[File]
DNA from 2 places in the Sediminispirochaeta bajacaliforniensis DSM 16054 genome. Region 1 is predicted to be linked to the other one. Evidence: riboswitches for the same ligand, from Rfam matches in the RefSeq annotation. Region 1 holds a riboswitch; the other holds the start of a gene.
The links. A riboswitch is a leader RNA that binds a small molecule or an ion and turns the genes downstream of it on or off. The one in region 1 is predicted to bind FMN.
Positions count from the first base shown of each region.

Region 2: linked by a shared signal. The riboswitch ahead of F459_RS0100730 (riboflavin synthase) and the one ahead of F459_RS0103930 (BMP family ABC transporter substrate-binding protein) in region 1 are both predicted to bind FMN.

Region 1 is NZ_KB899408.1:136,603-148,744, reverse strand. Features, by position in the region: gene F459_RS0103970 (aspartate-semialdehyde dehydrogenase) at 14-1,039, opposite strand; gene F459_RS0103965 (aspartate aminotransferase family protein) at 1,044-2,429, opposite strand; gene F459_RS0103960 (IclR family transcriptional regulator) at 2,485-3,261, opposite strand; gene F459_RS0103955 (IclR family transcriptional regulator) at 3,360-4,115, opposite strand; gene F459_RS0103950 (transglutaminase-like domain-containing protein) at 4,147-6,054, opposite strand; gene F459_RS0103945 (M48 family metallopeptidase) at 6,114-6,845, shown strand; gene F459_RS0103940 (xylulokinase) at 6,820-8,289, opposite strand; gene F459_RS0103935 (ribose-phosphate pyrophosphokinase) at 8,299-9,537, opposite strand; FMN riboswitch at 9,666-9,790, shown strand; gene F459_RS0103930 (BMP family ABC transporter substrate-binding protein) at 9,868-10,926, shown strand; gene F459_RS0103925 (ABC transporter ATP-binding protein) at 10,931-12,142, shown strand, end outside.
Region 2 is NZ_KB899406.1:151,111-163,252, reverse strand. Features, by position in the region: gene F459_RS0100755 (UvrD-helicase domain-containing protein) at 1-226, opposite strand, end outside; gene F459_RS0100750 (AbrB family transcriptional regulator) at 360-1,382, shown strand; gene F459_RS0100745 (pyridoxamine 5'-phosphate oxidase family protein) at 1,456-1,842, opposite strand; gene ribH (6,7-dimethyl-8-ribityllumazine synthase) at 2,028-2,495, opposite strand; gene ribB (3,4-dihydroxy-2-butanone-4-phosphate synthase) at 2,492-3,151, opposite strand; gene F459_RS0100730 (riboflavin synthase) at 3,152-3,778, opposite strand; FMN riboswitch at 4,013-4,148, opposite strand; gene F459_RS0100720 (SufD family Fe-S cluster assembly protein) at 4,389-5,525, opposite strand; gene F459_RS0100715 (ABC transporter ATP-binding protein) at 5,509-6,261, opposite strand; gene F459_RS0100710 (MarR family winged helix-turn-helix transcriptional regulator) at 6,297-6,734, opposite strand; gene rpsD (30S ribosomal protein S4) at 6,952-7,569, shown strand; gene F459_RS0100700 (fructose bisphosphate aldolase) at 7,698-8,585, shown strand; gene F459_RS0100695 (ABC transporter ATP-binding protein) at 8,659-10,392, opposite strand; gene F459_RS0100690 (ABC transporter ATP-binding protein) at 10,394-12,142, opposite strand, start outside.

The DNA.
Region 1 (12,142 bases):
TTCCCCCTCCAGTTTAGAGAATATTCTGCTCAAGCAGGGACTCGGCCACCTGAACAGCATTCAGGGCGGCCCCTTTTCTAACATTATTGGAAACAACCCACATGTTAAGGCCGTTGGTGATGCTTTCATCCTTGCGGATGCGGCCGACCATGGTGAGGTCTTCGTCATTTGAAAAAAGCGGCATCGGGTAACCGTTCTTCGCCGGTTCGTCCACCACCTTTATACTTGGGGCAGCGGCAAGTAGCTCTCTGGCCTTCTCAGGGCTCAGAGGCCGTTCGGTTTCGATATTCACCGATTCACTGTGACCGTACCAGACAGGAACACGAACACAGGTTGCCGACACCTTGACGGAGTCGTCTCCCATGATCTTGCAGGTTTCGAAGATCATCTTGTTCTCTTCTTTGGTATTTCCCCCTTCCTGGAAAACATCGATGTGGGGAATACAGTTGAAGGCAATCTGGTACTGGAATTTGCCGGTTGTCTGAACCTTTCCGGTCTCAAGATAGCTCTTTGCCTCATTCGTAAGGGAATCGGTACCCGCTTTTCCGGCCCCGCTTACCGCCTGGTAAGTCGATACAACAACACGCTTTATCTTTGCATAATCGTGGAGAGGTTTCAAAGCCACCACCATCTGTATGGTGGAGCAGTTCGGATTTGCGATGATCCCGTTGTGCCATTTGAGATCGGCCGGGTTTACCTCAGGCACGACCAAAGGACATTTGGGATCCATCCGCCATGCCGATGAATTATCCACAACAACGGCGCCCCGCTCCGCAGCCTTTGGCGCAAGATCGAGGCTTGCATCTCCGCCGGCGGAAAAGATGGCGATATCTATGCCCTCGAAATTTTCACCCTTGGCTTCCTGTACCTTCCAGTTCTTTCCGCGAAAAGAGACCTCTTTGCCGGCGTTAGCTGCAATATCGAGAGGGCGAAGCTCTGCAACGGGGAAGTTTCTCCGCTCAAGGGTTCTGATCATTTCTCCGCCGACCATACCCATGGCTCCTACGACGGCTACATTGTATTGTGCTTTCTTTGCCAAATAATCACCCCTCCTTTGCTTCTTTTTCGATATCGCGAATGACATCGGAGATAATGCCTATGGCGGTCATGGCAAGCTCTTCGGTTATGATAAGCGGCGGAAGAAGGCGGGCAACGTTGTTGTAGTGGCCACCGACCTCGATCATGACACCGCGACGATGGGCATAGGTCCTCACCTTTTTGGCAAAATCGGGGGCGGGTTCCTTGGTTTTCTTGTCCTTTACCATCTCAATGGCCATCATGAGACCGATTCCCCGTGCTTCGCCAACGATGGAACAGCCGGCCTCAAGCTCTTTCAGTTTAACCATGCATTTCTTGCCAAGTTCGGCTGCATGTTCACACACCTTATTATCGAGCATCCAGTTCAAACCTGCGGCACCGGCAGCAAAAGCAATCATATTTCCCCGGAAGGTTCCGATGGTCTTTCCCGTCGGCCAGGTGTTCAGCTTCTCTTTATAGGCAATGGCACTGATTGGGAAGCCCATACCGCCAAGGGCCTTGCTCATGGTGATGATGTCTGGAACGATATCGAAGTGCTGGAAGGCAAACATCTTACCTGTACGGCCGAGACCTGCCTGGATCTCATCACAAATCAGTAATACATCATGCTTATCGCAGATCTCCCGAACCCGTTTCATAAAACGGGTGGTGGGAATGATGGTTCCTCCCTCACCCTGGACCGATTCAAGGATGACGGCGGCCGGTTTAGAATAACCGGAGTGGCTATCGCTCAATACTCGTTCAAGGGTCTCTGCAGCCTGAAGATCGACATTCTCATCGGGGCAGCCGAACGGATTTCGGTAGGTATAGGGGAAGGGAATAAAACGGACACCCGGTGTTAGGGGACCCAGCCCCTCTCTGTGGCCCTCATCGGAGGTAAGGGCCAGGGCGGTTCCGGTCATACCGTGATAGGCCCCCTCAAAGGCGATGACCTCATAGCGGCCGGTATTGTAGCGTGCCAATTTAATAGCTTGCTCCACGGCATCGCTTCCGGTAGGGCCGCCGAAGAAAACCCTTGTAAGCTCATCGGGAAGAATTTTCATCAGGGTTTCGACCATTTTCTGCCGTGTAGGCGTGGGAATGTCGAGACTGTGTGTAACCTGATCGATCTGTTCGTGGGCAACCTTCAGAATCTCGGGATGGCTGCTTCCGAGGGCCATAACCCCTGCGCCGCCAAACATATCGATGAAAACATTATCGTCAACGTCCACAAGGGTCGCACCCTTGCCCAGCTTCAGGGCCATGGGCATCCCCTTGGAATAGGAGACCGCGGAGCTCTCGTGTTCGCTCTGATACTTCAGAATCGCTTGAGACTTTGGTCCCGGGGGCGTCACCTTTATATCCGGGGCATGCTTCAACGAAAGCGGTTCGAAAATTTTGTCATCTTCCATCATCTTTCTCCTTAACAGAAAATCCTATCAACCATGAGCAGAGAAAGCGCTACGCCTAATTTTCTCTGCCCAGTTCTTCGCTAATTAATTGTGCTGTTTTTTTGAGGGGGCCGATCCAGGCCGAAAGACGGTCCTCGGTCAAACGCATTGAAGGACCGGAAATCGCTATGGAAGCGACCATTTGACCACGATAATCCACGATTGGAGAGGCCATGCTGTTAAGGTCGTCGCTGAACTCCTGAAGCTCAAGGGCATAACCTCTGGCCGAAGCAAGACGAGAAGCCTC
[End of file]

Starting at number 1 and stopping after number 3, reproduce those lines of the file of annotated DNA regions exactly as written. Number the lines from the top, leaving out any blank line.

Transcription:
DNA from 2 places in the Sediminispirochaeta bajacaliforniensis DSM 16054 genome. Region 1 is predicted to be linked to the other one. Evidence: riboswitches for the same ligand, from Rfam matches in the RefSeq annotation. Region 1 holds a riboswitch; the other holds the start of a gene.
The links. A riboswitch is a leader RNA that binds a small molecule or an ion and turns the genes downstream of it on or off. The one in region 1 is predicted to bind FMN.
Positions count from the first base shown of each region.